Acid Rain And The Aquatic Environment

The earliest concerns over the impact of acid rain on the environment were expressed by Robert Smith, in England, as long ago as 1852 (Park 1987), but modern interest in the problem dates only from the 1960s. Initial attention concentrated on the impact of acid rain on the aquatic environment, which can be particularly sensitive to even moderate increases in acidity, and it was in the lakes and streams on both sides of the Atlantic that the effects were first apparent. Both LaBastille (1981) and Park (1987) credit Svente Oden, a Swedish soil scientist, with bringing the problem to the attention of the scientific community, in a campaign which began in 1963. Both also mention the work of Eville Gorham in the late 1950s, in the English Lake District, and the studies of Gene Likens and Herbert Bormann in New Hampshire, dating back to 1963. Gorham was also one of the first to become involved in the study of acid lakes in Canada, in the area polluted by smelter emissions around Sudbury, Ontario (Gorham and Gordon 1960). From these limited beginnings, the scientific investigation of the problem has grown rapidly. By the mid-1980s, a majority of scientists accepted that a link existed between the emissions of SO2 and NO X and the acidification of lakes. A minority remained unconvinced. Along with politicians in the United States and Britain, they continued to counter requests for emission reductions with calls for more studies (Park 1987), despite an estimate that research over a quarter of a century had resulted in more than 3000 studies in North America alone (Israelson 1987).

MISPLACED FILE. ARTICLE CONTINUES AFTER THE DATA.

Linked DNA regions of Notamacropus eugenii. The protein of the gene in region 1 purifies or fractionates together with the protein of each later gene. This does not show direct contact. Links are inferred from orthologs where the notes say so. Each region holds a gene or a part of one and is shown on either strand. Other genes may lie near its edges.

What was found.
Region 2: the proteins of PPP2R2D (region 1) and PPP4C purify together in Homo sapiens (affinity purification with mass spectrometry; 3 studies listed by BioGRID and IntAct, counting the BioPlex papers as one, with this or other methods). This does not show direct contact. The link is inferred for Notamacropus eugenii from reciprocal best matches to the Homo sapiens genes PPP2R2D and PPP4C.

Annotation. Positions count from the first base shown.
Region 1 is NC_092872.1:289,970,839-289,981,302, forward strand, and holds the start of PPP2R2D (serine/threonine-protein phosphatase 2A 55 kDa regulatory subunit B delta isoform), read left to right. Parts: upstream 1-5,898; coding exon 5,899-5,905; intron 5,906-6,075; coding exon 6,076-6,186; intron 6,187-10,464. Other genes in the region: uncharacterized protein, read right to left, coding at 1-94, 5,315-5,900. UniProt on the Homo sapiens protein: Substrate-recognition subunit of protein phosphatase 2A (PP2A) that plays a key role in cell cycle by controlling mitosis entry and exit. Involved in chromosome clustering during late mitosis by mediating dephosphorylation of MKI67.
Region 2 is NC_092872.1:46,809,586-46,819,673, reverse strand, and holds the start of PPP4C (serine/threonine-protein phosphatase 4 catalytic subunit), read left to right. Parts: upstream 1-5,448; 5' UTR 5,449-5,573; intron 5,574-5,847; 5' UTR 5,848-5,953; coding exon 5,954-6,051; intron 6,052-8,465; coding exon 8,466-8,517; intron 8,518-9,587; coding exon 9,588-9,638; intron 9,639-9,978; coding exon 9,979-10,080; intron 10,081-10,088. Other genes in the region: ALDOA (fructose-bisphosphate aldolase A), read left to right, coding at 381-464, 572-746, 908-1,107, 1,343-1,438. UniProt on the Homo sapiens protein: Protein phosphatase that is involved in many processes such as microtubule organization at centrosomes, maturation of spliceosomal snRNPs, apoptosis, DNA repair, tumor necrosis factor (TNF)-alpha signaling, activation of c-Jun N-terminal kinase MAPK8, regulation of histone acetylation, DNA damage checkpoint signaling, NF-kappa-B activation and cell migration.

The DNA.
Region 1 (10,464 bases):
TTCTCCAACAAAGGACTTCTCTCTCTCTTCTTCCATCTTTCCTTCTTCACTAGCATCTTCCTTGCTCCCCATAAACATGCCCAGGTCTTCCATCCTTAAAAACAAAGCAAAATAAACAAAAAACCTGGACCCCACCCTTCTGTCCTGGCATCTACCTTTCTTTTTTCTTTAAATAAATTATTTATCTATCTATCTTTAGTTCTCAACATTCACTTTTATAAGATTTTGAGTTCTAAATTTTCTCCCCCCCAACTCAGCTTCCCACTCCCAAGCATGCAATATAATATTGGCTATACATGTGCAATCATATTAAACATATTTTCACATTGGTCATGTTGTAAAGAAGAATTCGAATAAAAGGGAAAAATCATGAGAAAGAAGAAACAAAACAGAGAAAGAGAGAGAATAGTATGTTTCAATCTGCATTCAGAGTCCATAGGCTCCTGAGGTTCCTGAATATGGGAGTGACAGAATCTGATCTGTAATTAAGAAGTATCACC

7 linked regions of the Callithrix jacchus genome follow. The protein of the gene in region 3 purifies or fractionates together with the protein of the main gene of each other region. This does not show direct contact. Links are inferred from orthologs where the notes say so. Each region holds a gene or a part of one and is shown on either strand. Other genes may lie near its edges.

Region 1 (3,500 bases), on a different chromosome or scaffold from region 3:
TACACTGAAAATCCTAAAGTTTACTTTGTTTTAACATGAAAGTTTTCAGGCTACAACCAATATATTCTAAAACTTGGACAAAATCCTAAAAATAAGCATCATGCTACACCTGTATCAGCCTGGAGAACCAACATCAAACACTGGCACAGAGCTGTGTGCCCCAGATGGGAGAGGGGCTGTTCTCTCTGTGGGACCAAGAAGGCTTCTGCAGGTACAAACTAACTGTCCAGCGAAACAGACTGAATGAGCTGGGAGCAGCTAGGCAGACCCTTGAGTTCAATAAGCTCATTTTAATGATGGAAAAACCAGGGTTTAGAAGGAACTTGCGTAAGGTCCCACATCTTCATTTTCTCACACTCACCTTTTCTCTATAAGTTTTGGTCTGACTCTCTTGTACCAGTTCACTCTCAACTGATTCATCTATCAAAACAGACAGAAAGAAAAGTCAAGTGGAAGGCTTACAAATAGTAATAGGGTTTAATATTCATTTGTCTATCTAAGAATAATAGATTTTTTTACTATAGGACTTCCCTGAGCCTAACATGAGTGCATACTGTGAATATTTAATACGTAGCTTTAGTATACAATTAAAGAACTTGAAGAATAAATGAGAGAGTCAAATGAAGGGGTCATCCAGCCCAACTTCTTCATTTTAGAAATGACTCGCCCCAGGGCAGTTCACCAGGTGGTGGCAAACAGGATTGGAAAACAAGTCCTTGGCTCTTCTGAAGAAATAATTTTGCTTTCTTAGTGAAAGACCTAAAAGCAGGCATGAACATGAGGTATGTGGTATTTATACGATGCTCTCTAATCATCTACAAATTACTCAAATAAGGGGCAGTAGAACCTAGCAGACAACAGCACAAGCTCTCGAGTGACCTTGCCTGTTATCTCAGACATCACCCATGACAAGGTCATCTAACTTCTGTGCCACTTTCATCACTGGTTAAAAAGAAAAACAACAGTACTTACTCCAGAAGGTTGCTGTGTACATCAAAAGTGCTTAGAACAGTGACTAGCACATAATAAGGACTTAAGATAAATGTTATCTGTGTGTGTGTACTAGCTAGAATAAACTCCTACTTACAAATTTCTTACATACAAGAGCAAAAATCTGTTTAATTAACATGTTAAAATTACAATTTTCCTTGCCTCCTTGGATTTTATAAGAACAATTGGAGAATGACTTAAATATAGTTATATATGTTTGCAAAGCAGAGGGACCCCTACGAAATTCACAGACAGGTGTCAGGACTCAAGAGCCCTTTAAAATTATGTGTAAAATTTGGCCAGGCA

There is a tendency for all lakes to become more acidic with time, as a result of natural ageing processes, but studies of acid-sensitive lakes suggest that observed rates of change in pH values since the middle of the nineteenth century have exceeded the expected natural rates. The analysis of acid sensitive diatom species in lake sediments has allowed pH-age profiles to be constructed for some 800 lakes in North America and Europe (Charles et al. 1990). Most of these profiles indicate that lake acidification is a relatively recent phenomenon, with little change in pH values indicated prior to 1850. In almost a century and a half since then, pH values in the lakes studied have decreased by between 0.5 and 1.5 units (see Figure 4.7). In contrast, less sensitive lakes—those with adequate buffering for example—showed little change.

Some of the increased acidity could be explained by changing land use. In the Netherlands, for example, agricultural practices such as sheep washing and the foddering of ducks kept levels of acidity artificially low in the past, but as these activities declined, the acidity of the lakes began to rise again (Charles et al. 1990). In south-west Scotland, reforestation has been accompanied by increasing acidity because the trees have a greater ability than the vegetation they replaced to scavenge acid aerosols from passing air streams (Mason 1990). Such situations seem to be the exception, however, and the general consensus is that declining pH values are the result of increased acidic deposition since the Industrial Revolution. Rising levels of copper, zinc and lead in the lake deposits, plus the

The Basic Survival Guide

The Basic Survival Guide

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